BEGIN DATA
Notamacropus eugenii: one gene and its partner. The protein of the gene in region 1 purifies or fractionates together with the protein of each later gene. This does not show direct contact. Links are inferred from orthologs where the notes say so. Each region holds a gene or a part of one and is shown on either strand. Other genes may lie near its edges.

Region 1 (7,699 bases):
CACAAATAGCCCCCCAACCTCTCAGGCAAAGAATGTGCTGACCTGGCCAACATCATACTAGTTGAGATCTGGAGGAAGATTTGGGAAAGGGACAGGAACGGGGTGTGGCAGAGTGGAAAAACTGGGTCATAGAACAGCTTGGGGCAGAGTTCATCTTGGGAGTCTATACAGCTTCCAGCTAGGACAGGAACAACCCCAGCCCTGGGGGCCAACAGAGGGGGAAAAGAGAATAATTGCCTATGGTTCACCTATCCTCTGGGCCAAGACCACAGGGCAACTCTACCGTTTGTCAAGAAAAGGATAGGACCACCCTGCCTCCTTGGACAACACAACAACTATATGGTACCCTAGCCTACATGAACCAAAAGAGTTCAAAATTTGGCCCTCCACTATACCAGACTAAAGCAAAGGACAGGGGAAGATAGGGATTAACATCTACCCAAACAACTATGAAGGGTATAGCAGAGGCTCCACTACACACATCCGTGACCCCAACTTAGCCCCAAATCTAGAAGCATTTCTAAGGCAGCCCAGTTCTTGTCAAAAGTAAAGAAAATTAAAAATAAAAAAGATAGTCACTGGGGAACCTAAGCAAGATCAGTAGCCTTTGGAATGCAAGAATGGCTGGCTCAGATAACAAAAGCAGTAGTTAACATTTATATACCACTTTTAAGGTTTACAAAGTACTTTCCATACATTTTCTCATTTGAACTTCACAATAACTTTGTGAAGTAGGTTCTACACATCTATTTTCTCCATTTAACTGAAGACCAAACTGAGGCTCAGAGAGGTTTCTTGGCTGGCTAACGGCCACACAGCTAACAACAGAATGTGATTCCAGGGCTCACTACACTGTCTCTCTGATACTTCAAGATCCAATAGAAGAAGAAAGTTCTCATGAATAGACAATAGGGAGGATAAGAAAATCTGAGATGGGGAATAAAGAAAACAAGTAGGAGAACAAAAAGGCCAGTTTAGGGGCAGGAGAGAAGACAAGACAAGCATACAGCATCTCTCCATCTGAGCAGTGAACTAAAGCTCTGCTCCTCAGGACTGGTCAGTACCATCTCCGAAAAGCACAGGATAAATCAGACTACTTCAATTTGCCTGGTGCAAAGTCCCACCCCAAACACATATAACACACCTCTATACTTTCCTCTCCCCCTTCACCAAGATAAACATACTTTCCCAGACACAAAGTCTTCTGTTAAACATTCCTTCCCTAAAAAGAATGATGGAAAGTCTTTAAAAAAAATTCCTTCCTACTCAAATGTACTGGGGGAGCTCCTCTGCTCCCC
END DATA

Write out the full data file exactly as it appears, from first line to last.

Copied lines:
Notamacropus eugenii: one gene and its partner. The protein of the gene in region 1 purifies or fractionates together with the protein of each later gene. This does not show direct contact. Links are inferred from orthologs where the notes say so. Each region holds a gene or a part of one and is shown on either strand. Other genes may lie near its edges.

Region 1 (7,699 bases):
CACAAATAGCCCCCCAACCTCTCAGGCAAAGAATGTGCTGACCTGGCCAACATCATACTAGTTGAGATCTGGAGGAAGATTTGGGAAAGGGACAGGAACGGGGTGTGGCAGAGTGGAAAAACTGGGTCATAGAACAGCTTGGGGCAGAGTTCATCTTGGGAGTCTATACAGCTTCCAGCTAGGACAGGAACAACCCCAGCCCTGGGGGCCAACAGAGGGGGAAAAGAGAATAATTGCCTATGGTTCACCTATCCTCTGGGCCAAGACCACAGGGCAACTCTACCGTTTGTCAAGAAAAGGATAGGACCACCCTGCCTCCTTGGACAACACAACAACTATATGGTACCCTAGCCTACATGAACCAAAAGAGTTCAAAATTTGGCCCTCCACTATACCAGACTAAAGCAAAGGACAGGGGAAGATAGGGATTAACATCTACCCAAACAACTATGAAGGGTATAGCAGAGGCTCCACTACACACATCCGTGACCCCAACTTAGCCCCAAATCTAGAAGCATTTCTAAGGCAGCCCAGTTCTTGTCAAAAGTAAAGAAAATTAAAAATAAAAAAGATAGTCACTGGGGAACCTAAGCAAGATCAGTAGCCTTTGGAATGCAAGAATGGCTGGCTCAGATAACAAAAGCAGTAGTTAACATTTATATACCACTTTTAAGGTTTACAAAGTACTTTCCATACATTTTCTCATTTGAACTTCACAATAACTTTGTGAAGTAGGTTCTACACATCTATTTTCTCCATTTAACTGAAGACCAAACTGAGGCTCAGAGAGGTTTCTTGGCTGGCTAACGGCCACACAGCTAACAACAGAATGTGATTCCAGGGCTCACTACACTGTCTCTCTGATACTTCAAGATCCAATAGAAGAAGAAAGTTCTCATGAATAGACAATAGGGAGGATAAGAAAATCTGAGATGGGGAATAAAGAAAACAAGTAGGAGAACAAAAAGGCCAGTTTAGGGGCAGGAGAGAAGACAAGACAAGCATACAGCATCTCTCCATCTGAGCAGTGAACTAAAGCTCTGCTCCTCAGGACTGGTCAGTACCATCTCCGAAAAGCACAGGATAAATCAGACTACTTCAATTTGCCTGGTGCAAAGTCCCACCCCAAACACATATAACACACCTCTATACTTTCCTCTCCCCCTTCACCAAGATAAACATACTTTCCCAGACACAAAGTCTTCTGTTAAACATTCCTTCCCTAAAAAGAATGATGGAAAGTCTTTAAAAAAAATTCCTTCCTACTCAAATGTACTGGGGGAGCTCCTCTGCTCCCC